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    That's ahead of my expectations, well done.

    Originally posted by TommyBear View Post
    Would love to see some sweet RT'ed caustics.
    If processor speeds keep doublingish every 18 months you won't see real-time path traced caustics for a decade if not longer. Someone may figure out a nifty trick to fake it though.
    Last edited by Antidamage; 02-20-2019, 02:39 PM.

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      Originally posted by Tim Hobson View Post

      Ray Tracing and Path Tracing features will ship as "Early Access" for 4.22.

      Early Access for UE4 is defined as such:


      Experimental for UE4 is defined as such:


      The RT Devs are tirelessly working to have some really cool things out the door at the launch of 4.22 for everyone. Improvements are being made rapidly in our 4.22 branch and not directly in our Dev-Rendering stream. Once the cutoff for 4.22 is made and features are stabilized, those changes will be merged back down to our Main branch and then down to the Dev-Rendering branch soon enough.

      RT won't have every feature at launch, like Landscape support, which has been mentioned a number of times here, but it'll have a lot for everyone to check out. I'm not sure how long it will stay Early Access, but over the next release or two, there will be additional features coming online for sure!
      any information about path tracer will be integrated to sequencer? with sample settings etc also denoiser ofc just like renderers in DCC apps. Would be super cool; native offline renderer in Unreal! :O

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        Originally posted by alperenozgur View Post

        any information about path tracer will be integrated to sequencer? with sample settings etc also denoiser ofc just like renderers in DCC apps. Would be super cool; native offline renderer in Unreal! :O
        You could jack up the samples and bounces for offline renders. Other than that I doubt any extra integration is needed, people have already demoed it working.

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          Originally posted by Antidamage View Post
          That's ahead of my expectations, well done.



          If processor speeds keep doublingish every 18 months you won't see real-time path traced caustics for a decade if not longer. Someone may figure out a nifty trick to fake it though.
          Not sure where you getting a decade from, but we just need the ray-traced translucency to work correctly and function with GI, and we will get natural caustics. It is already being done in RTX demos.

          Just to show you, here is atomic heart, it traces caustics from a light source (believe this is also a UE4 project):
          https://youtu.be/q5e-GVEqL9A

          Tommy.
          Last edited by TommyBear; 02-20-2019, 04:25 PM.

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            Those caustics are fake, you can see artifacts and they're still there when RTX is switched off Nvidia has shown ray-traced caustics though:

            ArtStation

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              Very niiiice!

              EDIT: Also had the realization that I had mis-read r.raytracing.translucency,maxrefractionrays as r.raytracing.translucency,maxrefractionbounces... whoops! Looks excellent now.
              Last edited by TommyBear; 02-20-2019, 06:10 PM.

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                Originally posted by TommyBear View Post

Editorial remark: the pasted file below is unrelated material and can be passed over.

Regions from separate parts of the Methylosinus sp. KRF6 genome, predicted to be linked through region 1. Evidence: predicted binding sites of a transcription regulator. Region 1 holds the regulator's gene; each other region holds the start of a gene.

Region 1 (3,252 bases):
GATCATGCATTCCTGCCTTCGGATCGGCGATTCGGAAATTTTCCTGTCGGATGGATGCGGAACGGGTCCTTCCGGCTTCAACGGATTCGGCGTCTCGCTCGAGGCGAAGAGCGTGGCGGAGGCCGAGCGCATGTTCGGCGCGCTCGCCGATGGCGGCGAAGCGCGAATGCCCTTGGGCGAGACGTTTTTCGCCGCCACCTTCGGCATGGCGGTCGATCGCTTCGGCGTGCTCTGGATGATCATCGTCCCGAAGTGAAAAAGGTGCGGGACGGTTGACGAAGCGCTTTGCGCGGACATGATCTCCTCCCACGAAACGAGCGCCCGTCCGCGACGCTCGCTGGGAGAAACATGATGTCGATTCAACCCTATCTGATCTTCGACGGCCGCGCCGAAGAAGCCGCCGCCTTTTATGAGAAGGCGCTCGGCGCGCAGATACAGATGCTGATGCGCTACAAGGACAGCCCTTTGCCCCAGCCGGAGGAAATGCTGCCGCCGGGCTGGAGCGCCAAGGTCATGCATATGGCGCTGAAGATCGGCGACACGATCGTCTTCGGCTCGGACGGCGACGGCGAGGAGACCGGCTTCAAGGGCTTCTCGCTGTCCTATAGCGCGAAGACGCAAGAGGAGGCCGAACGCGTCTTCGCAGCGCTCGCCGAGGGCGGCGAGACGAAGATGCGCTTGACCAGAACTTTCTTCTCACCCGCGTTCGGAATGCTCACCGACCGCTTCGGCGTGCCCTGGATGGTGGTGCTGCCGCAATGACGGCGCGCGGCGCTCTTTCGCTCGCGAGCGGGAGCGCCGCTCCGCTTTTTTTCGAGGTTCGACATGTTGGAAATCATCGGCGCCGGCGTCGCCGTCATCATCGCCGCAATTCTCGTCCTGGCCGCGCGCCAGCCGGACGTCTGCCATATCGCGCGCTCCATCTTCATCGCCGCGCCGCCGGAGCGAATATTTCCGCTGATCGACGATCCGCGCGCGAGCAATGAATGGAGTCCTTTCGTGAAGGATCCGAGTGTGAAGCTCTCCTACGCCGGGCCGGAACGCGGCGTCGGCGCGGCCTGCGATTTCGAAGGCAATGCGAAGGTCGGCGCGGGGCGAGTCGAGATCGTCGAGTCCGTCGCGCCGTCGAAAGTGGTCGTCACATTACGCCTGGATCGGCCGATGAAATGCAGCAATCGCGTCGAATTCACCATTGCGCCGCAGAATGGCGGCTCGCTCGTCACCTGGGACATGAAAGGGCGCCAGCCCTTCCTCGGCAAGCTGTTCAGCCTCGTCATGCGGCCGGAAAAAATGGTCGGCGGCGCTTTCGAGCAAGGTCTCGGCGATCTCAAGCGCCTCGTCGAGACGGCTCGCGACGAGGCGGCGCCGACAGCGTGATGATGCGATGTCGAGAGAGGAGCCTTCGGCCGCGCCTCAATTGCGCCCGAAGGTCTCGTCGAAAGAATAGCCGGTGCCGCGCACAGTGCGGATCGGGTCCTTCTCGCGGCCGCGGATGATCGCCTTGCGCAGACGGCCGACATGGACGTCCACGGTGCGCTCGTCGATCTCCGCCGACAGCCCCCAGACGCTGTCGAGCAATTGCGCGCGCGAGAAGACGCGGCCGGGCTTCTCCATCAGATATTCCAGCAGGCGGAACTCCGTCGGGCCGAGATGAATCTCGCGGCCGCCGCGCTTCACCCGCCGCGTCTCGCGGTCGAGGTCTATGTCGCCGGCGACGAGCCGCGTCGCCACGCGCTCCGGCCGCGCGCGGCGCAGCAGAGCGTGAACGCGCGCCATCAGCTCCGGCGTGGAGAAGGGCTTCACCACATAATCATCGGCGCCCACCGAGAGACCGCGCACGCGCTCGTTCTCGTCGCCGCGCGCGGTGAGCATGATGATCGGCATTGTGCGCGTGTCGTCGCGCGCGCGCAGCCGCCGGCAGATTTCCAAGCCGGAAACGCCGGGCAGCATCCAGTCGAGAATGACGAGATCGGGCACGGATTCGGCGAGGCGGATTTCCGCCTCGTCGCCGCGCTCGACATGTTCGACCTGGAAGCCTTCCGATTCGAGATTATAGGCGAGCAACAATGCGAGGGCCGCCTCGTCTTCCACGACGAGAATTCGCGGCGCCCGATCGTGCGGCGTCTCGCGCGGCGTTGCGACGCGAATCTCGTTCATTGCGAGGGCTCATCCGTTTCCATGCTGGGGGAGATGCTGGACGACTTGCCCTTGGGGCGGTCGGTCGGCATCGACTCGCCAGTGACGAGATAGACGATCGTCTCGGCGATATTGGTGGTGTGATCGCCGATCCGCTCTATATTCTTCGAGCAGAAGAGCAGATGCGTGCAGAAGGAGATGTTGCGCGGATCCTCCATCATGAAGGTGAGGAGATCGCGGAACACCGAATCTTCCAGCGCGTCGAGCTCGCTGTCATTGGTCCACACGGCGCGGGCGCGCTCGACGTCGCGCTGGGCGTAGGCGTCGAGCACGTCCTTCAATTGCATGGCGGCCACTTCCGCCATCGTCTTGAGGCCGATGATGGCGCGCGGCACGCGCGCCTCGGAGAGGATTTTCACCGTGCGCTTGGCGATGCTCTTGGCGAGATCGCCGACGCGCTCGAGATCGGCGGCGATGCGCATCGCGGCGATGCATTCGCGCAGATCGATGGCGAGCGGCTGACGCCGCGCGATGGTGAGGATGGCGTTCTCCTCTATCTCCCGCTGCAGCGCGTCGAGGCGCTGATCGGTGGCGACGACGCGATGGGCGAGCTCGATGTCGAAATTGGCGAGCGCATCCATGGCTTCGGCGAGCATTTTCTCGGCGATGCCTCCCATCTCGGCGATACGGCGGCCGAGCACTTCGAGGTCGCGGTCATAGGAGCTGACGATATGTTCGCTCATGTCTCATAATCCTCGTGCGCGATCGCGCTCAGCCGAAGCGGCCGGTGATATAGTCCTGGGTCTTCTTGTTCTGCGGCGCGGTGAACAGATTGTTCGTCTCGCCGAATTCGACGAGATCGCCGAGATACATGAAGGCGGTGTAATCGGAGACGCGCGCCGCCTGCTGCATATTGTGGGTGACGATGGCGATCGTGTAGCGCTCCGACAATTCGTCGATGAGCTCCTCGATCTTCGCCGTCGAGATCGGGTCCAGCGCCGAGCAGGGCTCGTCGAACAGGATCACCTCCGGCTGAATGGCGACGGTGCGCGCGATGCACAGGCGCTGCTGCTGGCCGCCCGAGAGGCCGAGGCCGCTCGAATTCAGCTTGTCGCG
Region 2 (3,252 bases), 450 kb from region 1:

Not sure where you getting a decade from, but we just need the ray-traced translucency to work correctly and function with GI, and we will get natural caustics. It is already being done in RTX demos.

                Just to show you, here is atomic heart, it traces caustics from a light source (believe this is also a UE4 project):
                https://youtu.be/q5e-GVEqL9A

                Tommy.
                There's a lot of "and that just happens" in that video. It's not like that in reality, there's a lot of optimization behind every task building the scene, it's not just a single ray simulation to get the entire result.

                Those caustics don't look real, they're not actually path traced. I'd say it's a projected light function given how it looks the same at all surface distances. The real test is to get the correct interference pattern being cast through a solid piece of transmissive material like a vase:



                So for something like water where you fully don't care if a bit of light actually came from a particular angled surface you could probably do an even better job with a gerstner wave function that takes into account surface distance to adjust the focal depth of the projection. Heck you could sync your water to it. That's what I mean by faking it good. That's not what's happening in the video, but I'm sure it's coming. But that won't get you the rendered scene above.

                Having worked with path tracing and real caustics before I can promise that it's the most resource intensive operation you can undertake. Even with four Titan X cards it took me a couple of days to render caustics into lightmass for a tiny scene like the one above using GPU accelerated path tracing. When we get that level of computation in real-time we'll be making near perfect simulations.
                Last edited by Antidamage; 02-20-2019, 08:41 PM.

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                  Originally posted by The_Distiller View Post
                  Those caustics are fake, you can see artifacts and they're still there when RTX is switched off Nvidia has shown ray-traced caustics though:
                  It's nice but it still looks like someone wrote a caustic projection light function into the ray shader of the glass material. I think that's the right way to do it for this gen, but to really get a nice feeling caustic it's going to have to spawn dozens of rays rather than one or two.

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                    Originally posted by Antidamage View Post